Energy Usage Visualized with Thermal Imaging

Thermal cameras have come down enough in price that a consumer can purchase one for about the price of a mid-range personal computer. In my case, I chose the Flir E4 infrared camera. Up to this point in the article, I’ve been using the camera to take a variety of infrared pictures.

Professionals use thermal imagers for more useful purposes -- usually around energy usage and energy conservation.

Power Vampires

A surprisingly large number of household electronic devices consume power even when turned off. One of the causes is that power supplies are often located before the device’s power switch. Thus, the power supply is converting household voltage to low voltage for the device, even when the device is not in use.

For example, here is an old Nintendo 64 game console that sits unplayed in the family room. The thermal image clearly shows that power is being used even when the device is turned off.

Nintendo 64 powered off infrared Nintendo 64 powered off visible

Nintendo 64 powered off (infrared and visible)

Individually, each device consumes very little power. However, a country full of idle electronics wastes a lot of energy in total.

The U.S. Department of Energy created the Energy Star program to drive the industry to better practices. One of the pushes led to more power supplies based on switching technology, rather than the old transformer bricks. In the thermal image below, two separate 5-volt 1-amp power supplies are plugged into an outlet strip but not plugged into any equipment. Notice the hot spot is in the obsolete power brick.

Power adapters infrared Power adapters visible

Power adapters (infrared and visible)

In any case, I suppose the best advice is to unplug devices or turn off the power strip to which they are connected when not in use.

That won’t solve all of the problems. Some household electronic devices are active all the time. For example, the LED alarm clock in our house is an instantly-obvious hot spot in the bedroom.

LED alarm clock infrared LED alarm clock visible

LED alarm clock (infrared and visible)

A more surprising source of energy consumption is the wireless receiver on the garage door opener. LiftMaster, must it really use this much energy when idle?

Garage door opener infrared Garage door opener visible

Garage door opener (infrared and visible)

But that wasn’t the most surprising of all! I was amazed to discover how much power usage a GFCI (ground-fault circuit interrupter) electrical outlet consumes when nothing is plugged in.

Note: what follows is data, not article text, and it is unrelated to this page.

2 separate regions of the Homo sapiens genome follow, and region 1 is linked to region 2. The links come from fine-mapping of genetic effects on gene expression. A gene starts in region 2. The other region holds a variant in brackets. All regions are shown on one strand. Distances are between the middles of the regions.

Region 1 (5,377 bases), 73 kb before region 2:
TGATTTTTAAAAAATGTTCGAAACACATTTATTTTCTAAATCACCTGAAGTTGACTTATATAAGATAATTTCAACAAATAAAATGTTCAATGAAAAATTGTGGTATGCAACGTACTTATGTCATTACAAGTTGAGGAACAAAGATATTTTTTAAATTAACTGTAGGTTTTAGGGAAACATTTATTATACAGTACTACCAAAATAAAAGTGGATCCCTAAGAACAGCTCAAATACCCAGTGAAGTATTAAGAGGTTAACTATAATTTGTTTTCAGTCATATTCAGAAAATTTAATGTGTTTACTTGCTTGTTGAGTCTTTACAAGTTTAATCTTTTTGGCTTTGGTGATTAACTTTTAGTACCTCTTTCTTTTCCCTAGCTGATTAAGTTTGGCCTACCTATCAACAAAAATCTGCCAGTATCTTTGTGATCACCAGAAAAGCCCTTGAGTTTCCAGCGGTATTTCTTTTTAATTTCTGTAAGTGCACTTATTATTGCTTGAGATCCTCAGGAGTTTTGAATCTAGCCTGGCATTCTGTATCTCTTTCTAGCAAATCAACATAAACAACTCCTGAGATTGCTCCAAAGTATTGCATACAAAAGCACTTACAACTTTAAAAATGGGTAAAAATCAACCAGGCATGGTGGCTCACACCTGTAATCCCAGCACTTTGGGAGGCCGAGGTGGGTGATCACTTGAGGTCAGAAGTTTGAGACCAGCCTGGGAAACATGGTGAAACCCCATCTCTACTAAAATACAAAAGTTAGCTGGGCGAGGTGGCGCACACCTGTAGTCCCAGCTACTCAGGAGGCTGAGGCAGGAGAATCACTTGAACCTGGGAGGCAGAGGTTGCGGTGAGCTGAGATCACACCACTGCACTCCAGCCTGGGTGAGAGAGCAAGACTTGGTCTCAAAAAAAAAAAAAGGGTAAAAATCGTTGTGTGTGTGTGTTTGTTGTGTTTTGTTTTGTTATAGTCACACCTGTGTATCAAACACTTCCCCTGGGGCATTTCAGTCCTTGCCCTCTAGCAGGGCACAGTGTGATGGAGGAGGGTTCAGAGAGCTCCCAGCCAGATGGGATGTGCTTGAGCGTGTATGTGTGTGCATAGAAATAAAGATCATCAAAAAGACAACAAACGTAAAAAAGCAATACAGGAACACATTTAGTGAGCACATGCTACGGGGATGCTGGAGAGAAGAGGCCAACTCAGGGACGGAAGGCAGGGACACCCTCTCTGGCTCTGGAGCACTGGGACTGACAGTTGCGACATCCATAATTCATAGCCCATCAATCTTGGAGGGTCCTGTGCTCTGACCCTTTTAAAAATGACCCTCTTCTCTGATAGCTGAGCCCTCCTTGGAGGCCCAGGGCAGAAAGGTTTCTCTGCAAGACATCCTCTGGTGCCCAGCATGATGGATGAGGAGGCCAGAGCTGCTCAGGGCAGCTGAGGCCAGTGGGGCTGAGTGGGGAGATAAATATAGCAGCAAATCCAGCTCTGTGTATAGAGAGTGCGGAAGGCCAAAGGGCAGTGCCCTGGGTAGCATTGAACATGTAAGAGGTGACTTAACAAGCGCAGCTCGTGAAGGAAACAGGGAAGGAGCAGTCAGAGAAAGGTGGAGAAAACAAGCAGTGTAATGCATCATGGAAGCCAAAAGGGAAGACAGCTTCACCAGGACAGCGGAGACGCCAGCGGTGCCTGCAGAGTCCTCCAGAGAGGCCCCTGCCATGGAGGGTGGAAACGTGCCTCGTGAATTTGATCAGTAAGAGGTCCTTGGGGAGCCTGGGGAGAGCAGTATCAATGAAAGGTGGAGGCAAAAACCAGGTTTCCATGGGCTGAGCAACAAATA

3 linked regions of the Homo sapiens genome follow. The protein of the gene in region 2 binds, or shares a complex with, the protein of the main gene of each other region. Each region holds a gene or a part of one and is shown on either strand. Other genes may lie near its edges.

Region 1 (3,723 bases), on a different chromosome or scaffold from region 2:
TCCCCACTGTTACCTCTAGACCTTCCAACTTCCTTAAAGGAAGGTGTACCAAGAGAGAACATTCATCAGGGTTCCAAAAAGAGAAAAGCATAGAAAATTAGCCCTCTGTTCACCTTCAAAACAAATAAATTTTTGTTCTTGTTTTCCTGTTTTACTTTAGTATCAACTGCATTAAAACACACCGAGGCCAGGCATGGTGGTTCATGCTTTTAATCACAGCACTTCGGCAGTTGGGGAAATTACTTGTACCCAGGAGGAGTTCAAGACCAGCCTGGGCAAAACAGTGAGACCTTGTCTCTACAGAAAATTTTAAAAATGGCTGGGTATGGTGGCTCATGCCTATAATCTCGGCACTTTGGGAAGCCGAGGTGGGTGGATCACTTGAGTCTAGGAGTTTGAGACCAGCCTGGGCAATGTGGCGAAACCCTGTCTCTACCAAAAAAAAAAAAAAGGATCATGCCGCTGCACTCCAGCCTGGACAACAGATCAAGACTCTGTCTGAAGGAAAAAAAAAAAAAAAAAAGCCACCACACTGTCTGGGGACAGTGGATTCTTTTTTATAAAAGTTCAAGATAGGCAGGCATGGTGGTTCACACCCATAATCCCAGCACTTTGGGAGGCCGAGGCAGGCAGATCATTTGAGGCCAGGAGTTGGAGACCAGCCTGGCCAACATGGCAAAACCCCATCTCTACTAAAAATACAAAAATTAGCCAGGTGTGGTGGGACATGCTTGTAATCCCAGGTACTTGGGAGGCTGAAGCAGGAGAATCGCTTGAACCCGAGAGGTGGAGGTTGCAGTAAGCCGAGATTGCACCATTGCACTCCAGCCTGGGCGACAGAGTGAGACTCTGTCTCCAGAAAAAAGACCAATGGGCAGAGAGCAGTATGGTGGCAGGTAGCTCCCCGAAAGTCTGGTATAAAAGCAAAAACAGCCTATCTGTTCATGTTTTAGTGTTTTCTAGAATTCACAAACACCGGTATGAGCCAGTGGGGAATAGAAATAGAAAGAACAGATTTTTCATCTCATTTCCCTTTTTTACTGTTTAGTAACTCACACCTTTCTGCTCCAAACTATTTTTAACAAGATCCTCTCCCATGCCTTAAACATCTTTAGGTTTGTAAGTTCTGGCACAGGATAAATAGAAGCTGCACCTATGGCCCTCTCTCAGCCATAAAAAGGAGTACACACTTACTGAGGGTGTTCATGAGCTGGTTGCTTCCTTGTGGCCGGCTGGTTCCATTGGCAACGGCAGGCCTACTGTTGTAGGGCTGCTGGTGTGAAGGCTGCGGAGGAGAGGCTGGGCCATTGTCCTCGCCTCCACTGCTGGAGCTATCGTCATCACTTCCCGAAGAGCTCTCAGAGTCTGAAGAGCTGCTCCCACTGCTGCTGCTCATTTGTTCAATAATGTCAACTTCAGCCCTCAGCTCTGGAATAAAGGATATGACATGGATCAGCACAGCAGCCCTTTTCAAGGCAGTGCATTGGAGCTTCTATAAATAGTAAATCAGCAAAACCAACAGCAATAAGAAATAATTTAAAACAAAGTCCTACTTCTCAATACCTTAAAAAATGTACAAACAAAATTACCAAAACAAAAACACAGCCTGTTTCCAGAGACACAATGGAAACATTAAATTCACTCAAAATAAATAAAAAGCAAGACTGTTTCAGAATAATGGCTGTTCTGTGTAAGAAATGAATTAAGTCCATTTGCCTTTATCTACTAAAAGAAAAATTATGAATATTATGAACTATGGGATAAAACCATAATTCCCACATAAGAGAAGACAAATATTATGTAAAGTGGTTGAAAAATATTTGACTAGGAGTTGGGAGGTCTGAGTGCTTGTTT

GFCI electrical outlet infrared GFCI electrical outlet visible

GFCI electrical outlet (infrared and visible)

The power outlet caused me to consider another household wiring device. Anyone who has touched a room-lighting dimmer switch after a long dinner knows how hot they can get. The newer ones are much better. This switch temperature is not exceedingly more than the room, and heating only occurs when the lighting is turned on.

Modern dimmer switch full on infrared Modern dimmer switch full on visible

Modern dimmer switch full on (infrared and visible)

Cooling and Heating

A thermal imaging camera is often used to located leaks or inadequate insulation. This is an example of where the camera can pay for itself in a relatively short period of time.

When the air conditioning is turned on, the vents on the first floor should be closed to channel the cold air to the second floor. Unfortunately, sometimes it is difficult to determine which vents are the air returns and which vents are actually closed. The thermal camera quickly indicates dark areas where cold air is coming out.

Air conditioning vent infrared Air conditioning vent visible

Air conditioning vent (infrared and visible)

There is a quote about ceiling fans, “They cool people, not rooms”. Here is a thermal image of a ceiling fan running on high in an empty room. Notice the amount of heat the motor is producing.

Ceiling fan on hi in empty room

Ceiling fan on hi in empty room (visible)

My wife insists that we close the closet doors when the central air conditioning is enabled. I mentally dismissed the notion, based on the eventual cooling of the entire thermal mass over time. This thermal image shows that the walls of closets that abut exterior walls (or attic space in this case) can indeed leak heat or cooling. So, she is right that we can save money and increase comfort by closing the closet doors.

Closet near outside wall poorly insulated infrared Closet near outside wall poorly insulated visible

Closet near outside wall poorly insulated infrared (infrared and visible)

Depending on the internal/external temperature difference and the type of construction in your home, you may be able to view the framing. In this case, the wood beams are more thermally conductive than the insulation between the beams. This difference is enough to be noticeable with a thermal imager.

Wood beams infrared Wood beams visible
Wood beams in sloped ceiling infrared Wood beams in sloped ceiling visible

Wood beams in sloped ceiling (infrared and visible)

Thinner portions of doors show a similar effect.

Modern door lets heat through infrared Modern door lets heat through visible

Modern door lets heat through (infrared and visible)

Temperatures vary significantly around a home water heater. The basement is cool (58.8°F), the incoming water pipe is cool, the outgoing water pipe is hot, the tank is hot (116°F), and the gas exhaust is somewhere in-between (75.6°F).

Home water heater infrared Home water heater visible

Home water heater (infrared and visible)

Finally, let’s find a way to take close-up infrared shots and videos.